› very large or serious: Employees were forced to accept deep cuts in pay and benefits. a deep recession. These deep discounts will be a major factor in stimulating local telephone competition in Pennsylvania.
in deep trouble › experiencing very serious problems: But the question is whether any business strategy can save a company in such deep trouble.
be in/get into deep water › to be in or get into serious trouble: The main problem's going to be cash flow. It's the same in any business that gets into deep water.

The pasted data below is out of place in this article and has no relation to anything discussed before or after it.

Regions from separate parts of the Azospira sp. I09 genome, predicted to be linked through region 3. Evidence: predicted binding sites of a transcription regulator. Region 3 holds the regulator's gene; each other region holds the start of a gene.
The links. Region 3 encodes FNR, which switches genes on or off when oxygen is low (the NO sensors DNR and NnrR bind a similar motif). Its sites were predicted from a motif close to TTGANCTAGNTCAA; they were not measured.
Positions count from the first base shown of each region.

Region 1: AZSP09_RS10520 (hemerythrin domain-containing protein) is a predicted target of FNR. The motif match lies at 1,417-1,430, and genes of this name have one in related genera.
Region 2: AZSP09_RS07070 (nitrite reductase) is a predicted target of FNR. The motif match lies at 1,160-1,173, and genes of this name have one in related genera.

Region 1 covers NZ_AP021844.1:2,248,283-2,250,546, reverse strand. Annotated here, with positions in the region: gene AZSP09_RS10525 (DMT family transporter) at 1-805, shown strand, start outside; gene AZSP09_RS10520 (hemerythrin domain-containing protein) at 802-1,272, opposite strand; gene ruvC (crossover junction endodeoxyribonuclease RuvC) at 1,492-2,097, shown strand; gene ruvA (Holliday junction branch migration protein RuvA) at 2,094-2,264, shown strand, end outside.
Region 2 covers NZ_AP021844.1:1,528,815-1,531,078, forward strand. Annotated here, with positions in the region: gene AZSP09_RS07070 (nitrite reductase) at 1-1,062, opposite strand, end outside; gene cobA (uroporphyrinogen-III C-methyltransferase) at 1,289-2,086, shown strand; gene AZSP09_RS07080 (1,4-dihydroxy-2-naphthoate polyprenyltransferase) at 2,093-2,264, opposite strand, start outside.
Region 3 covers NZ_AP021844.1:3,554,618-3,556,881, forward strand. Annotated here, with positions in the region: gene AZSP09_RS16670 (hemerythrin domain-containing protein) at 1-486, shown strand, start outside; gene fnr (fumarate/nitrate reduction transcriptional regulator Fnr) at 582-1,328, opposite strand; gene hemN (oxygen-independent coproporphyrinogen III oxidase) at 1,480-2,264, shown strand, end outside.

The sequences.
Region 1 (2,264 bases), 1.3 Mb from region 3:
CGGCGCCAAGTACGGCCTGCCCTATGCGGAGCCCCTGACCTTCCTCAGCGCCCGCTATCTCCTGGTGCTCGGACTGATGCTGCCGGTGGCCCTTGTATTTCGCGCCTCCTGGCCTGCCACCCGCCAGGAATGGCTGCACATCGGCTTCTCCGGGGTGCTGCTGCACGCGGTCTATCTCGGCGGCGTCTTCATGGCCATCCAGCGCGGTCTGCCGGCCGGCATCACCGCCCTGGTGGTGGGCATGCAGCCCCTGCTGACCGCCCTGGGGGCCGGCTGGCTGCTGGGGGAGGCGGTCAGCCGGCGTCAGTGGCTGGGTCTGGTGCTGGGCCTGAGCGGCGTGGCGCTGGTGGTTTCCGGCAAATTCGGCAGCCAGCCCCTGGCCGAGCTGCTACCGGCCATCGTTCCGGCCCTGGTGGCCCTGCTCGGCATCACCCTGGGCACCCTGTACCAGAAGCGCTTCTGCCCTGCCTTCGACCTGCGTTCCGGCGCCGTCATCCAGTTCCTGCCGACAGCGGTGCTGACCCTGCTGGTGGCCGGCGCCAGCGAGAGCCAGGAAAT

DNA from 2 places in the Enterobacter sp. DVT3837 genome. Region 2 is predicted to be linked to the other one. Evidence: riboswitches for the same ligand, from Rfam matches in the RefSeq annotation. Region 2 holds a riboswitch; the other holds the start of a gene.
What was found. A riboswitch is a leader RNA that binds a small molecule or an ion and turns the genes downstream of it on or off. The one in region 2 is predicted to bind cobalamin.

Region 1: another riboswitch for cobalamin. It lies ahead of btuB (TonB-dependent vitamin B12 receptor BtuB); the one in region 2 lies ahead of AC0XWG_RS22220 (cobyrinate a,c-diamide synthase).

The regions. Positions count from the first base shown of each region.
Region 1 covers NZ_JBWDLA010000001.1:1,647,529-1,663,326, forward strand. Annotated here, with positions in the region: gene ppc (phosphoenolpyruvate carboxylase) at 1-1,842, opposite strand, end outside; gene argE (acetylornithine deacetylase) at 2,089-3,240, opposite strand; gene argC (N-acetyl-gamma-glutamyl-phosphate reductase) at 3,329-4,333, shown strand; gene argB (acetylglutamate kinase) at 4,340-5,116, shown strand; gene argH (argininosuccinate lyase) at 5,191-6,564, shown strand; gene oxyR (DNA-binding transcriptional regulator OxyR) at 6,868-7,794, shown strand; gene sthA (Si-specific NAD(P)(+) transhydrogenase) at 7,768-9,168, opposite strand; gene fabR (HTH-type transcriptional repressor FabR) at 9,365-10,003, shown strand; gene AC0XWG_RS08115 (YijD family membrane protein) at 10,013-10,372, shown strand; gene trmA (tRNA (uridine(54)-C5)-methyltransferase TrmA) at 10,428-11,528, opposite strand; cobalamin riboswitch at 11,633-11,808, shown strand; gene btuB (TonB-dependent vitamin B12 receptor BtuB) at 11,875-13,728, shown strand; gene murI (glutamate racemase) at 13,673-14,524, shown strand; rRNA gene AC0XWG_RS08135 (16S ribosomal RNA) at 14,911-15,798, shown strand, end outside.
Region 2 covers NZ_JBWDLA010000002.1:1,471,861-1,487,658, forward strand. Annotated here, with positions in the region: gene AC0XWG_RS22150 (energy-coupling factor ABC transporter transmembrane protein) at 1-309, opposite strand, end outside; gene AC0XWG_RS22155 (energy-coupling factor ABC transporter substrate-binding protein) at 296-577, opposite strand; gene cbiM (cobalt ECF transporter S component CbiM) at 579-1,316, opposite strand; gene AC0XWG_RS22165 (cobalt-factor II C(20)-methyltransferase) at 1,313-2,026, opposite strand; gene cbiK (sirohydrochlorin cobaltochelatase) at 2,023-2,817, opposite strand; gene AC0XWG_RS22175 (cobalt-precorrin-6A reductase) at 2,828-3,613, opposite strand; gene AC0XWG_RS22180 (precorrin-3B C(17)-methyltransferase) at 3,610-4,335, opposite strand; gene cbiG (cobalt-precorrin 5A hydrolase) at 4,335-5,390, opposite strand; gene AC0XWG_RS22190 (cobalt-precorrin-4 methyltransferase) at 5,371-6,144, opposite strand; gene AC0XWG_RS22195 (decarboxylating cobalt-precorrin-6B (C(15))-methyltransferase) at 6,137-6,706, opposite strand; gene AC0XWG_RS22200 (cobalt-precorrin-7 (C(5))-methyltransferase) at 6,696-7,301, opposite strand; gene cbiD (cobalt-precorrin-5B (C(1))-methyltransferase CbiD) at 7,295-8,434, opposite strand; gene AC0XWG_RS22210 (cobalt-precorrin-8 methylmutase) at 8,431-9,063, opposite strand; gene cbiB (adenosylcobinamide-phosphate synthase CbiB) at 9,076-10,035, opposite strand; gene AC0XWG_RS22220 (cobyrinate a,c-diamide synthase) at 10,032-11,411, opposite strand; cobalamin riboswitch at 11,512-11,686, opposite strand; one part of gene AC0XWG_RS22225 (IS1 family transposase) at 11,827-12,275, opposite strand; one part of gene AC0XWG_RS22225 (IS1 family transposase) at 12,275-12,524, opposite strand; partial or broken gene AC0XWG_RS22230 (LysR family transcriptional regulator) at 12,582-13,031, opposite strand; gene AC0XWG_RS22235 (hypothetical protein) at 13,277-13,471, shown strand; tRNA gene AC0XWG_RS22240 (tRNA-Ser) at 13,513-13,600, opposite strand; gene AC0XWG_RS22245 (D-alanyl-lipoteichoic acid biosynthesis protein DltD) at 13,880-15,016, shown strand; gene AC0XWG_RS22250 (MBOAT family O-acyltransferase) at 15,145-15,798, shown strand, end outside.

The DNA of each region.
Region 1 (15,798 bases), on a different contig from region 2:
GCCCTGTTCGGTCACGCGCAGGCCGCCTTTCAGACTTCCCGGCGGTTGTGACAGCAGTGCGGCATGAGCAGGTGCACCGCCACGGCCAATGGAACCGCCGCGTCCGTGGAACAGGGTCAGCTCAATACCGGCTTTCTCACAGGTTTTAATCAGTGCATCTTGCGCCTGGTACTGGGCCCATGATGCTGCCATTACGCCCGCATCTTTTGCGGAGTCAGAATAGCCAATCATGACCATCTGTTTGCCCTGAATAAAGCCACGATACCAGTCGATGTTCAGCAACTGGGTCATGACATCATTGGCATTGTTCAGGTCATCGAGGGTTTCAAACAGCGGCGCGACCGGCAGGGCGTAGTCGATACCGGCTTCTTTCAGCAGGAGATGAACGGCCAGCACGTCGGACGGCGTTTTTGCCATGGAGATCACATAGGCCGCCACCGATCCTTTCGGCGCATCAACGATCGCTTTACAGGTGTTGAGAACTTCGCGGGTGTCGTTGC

deep in debt › owing a very large amount of money: Why are the banks willing to allow people like this to get even deeper into debt?
deep pockets › if you say that an organization or a person has deep pockets, you mean that they have a lot of money to spend: The sleek new car promises to do well, but it takes deep pockets to market premium cars across Europe.
jump in/throw sb in at the deep end › to start, or make someone start, doing something new and difficult without help or preparation: When new people start in our call centre, we give them basic training in all our systems and then throw them in at the deep end on day one.